Hard to see clearly on online video monetisation

Guest post from Rob Kelly, Publishing Director, Magnetise Group

I found myself at the IAB Summer of Video Buyers & Sellers Debate recently, which made me ponder about the interim opportunities for monetising video content....

The floor was taken by the head of sales from Sky's online division and an influential digital planner/buyer. The initial question was along the lines of… 'Do re-purposed TV ads make the best online digital ads?' I voted with the derision that I felt this question deserved, this was too simple a solution, we work in new media you know. My problem with this is that one of new media's prime assets is the generation of interactivity, yet TV ads have hardly ever been interactive.

I started to think then about exactly what it is we mean by 'online video'. Video monetisation is a phrase that is bandied about, latching onto all sorts of disparate content, from user generated idiocy on YouTube, to more professional blogs, through to the near broadcast quality of some newspaper video content and finally to the broadcast material now being hosted online.

It appears that there is such a wide differential between the various types of content produced specifically for digital consumption, even before you add in the content that is coming to online from other sources. It is extremely difficult to lump them all together and apply the same monetisation solution.

This was brought home to me this weekend when I started sampling some shows on Seesaw, the initiative that arose from the ashes of Kangaroo. Project Kangaroo had its ups and downs, but was a worthy attempt to get TV content online. Ultimately it wasn't so much a Kangaroo as a camel, having been formed by committee, but at least we now have something. Seesaw offers a range of free and paid for content, with much of the free content being ad supported. It seems to me that there is a rule of thumb which means that we are willing to take more filler for more content, and will happily consume minutes worth of ads for longer premium content.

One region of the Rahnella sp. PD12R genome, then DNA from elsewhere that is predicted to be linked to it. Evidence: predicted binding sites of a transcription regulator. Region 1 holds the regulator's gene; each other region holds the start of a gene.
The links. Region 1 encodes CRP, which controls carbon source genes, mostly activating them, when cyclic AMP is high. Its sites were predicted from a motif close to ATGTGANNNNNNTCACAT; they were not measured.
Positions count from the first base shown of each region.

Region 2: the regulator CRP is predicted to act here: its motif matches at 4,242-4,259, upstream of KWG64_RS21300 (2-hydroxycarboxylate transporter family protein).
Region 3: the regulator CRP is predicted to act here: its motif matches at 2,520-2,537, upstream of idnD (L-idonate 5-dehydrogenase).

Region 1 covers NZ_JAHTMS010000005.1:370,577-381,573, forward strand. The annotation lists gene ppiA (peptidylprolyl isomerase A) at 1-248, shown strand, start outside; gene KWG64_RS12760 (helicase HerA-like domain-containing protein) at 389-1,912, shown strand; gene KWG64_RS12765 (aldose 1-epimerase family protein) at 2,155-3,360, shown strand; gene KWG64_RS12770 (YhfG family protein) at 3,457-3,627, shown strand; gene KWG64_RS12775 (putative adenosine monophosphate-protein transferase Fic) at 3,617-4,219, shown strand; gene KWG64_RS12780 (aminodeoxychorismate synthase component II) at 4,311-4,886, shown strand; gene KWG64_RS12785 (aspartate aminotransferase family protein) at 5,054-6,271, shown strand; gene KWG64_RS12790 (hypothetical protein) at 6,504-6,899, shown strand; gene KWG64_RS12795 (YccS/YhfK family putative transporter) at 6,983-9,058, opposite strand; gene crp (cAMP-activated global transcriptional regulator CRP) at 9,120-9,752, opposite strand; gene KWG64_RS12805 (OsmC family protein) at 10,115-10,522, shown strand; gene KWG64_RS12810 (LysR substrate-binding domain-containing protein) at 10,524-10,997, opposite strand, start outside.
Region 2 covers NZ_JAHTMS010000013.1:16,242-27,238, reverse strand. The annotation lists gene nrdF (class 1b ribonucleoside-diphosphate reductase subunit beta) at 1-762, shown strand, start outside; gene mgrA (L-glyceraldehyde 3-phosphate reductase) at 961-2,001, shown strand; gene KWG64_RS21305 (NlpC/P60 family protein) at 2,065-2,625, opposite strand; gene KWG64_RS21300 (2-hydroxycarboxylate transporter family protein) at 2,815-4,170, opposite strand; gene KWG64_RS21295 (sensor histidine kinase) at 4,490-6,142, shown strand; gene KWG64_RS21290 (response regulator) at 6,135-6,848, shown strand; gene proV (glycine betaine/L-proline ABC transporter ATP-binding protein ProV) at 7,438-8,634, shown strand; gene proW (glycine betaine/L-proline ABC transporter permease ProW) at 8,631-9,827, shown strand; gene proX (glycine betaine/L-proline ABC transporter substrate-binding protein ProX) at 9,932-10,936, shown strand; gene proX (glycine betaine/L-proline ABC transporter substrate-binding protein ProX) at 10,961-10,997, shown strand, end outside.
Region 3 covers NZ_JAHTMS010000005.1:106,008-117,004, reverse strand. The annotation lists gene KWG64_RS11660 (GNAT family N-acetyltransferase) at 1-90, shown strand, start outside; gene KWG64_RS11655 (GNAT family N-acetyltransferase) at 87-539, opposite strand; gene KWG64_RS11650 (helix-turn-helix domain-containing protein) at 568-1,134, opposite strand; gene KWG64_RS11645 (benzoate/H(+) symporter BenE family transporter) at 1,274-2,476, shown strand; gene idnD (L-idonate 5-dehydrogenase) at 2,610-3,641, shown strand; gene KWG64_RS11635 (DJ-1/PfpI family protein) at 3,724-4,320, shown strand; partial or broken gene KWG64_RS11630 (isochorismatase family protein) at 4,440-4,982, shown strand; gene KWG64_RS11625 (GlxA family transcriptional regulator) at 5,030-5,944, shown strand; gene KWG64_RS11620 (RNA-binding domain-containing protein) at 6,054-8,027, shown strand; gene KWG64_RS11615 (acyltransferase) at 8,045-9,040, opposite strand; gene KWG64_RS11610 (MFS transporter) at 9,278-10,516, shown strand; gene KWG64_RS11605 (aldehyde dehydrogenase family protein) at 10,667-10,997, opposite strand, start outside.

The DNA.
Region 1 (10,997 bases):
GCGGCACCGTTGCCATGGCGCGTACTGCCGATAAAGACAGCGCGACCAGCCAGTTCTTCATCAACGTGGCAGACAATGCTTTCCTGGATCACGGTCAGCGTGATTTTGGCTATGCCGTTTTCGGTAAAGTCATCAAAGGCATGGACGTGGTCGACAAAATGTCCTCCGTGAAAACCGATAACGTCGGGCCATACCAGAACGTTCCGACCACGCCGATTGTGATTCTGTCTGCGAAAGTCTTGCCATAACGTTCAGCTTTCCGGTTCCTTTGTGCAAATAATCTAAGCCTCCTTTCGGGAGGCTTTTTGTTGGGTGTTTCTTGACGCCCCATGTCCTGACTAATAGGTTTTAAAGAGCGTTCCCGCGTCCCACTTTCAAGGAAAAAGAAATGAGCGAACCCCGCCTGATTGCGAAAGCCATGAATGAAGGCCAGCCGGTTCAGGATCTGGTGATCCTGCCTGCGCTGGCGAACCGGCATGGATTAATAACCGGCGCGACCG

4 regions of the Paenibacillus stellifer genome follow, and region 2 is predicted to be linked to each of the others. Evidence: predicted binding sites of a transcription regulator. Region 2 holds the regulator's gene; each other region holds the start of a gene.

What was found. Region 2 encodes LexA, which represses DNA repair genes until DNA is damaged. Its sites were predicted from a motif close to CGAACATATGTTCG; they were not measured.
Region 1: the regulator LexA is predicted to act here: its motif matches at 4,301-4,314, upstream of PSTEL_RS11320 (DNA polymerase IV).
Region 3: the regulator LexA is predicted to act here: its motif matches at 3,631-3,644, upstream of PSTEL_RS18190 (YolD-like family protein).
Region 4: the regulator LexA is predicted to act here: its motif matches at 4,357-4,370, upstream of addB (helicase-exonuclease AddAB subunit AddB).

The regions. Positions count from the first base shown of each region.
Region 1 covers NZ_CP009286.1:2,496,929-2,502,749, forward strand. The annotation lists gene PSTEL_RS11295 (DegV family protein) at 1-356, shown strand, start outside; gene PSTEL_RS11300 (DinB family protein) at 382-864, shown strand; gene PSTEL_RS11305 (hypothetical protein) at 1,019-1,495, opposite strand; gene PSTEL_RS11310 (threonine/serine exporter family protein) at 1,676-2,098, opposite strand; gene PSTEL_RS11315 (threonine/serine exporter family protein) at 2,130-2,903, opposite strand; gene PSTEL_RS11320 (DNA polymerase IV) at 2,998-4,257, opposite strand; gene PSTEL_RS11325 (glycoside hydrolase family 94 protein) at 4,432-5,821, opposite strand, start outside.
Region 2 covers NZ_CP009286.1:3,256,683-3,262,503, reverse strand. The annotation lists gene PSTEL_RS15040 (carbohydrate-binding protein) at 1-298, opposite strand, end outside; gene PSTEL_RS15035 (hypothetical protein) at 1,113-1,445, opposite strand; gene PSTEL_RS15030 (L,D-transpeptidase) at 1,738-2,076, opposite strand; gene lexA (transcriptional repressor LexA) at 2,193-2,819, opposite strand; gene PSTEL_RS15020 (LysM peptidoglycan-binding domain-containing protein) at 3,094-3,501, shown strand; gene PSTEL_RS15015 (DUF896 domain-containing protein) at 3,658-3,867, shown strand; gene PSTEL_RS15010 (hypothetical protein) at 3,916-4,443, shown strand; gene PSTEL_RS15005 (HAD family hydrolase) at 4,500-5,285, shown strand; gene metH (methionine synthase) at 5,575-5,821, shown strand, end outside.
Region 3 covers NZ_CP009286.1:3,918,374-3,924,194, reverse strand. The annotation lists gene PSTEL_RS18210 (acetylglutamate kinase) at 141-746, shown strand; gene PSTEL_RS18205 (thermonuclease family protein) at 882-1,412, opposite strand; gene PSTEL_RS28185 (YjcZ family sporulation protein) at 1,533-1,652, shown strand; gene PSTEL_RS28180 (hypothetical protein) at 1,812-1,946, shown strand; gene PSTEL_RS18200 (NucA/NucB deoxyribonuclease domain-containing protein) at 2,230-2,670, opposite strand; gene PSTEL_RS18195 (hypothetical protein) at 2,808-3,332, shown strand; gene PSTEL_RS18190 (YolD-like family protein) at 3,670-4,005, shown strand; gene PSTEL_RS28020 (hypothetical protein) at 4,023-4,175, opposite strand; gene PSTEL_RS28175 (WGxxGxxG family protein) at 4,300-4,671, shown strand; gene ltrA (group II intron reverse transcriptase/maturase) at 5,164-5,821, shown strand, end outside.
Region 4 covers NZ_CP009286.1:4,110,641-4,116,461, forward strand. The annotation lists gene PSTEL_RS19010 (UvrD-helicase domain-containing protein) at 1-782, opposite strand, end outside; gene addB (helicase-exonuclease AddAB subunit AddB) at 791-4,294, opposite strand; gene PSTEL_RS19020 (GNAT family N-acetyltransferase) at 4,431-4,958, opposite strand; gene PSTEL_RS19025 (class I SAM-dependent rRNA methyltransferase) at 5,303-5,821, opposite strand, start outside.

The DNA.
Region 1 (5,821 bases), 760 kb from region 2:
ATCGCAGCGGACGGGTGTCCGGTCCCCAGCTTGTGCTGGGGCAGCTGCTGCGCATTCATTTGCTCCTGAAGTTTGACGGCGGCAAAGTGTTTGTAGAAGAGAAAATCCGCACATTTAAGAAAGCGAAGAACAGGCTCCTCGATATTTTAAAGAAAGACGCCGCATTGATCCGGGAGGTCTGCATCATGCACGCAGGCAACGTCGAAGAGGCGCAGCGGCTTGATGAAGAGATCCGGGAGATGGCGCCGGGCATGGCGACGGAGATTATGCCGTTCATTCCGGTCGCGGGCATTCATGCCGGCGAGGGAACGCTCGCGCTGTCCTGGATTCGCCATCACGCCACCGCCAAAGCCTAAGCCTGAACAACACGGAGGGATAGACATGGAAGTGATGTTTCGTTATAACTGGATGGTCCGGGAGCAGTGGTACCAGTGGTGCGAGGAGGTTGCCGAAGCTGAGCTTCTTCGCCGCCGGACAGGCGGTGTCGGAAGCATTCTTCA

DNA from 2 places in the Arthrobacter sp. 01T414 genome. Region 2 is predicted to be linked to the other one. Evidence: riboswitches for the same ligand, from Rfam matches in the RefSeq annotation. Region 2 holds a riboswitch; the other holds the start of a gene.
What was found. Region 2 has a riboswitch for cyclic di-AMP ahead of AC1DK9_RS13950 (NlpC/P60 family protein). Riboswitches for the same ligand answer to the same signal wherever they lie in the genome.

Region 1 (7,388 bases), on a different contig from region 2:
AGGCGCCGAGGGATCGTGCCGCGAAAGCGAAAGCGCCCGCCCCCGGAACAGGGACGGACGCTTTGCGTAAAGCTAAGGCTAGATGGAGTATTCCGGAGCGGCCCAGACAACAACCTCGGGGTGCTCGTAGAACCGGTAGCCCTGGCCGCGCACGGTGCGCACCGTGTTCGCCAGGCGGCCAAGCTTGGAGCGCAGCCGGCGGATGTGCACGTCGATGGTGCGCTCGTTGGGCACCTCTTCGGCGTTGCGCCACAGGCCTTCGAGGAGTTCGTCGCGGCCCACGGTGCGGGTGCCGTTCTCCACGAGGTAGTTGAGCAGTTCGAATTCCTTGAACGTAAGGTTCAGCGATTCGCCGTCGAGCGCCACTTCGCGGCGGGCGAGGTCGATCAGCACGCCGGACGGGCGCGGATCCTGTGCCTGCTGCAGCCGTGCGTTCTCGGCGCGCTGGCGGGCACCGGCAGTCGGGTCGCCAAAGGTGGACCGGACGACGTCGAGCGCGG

The experience of watching old TV shows (in my case back seasons of the I.T. Crowd, and a voyage into the past through Michael Palin’s Around the World in 80 Days,) is fundamentally different to watching a 2 minute report on Telegraph TV or Bloomberg and needs a completely different monetisation strategy. I am happy to sit through what is essentially a TV ad to watch TV content, but if I have to suffer Iggy Pop driving golf balls before I get the latest on updates on Sterling versus the Dollar, I won’t be happy and would probably go elsewhere for the information.

So back to the question of re-purposing TV ads for digital. One the one hand we have superb, linear creative already budgeted and paid for. On the other we have the wealth of true engagement opportunities brought to us by digital. While we're figuring out the future (which is bright, by the way!) why can't we simply combine the two? The next time I settle down with a cuppa to catch up on Michael Palin's adventures online, why not serve me a traditional TV ad for Heinz Tomato Ketchup, overlaid with an interactive creative that gives me a money off coupon, some recipes, links to social media communities and perhaps even some of that lovely digital content from the Heinz website, all without needing to leave the video page?

I for one would buy into it, like it (yes, I'd even 'like' it on Facebook too) and notch those sales up that little bit higher because of it. Innovation is everywhere, but to me the best examples come from using what you already have in a new, exciting way. We've taken a step towards that by using TV ads online, now let's take the next one together...

Rob Kelly, Magnetise.

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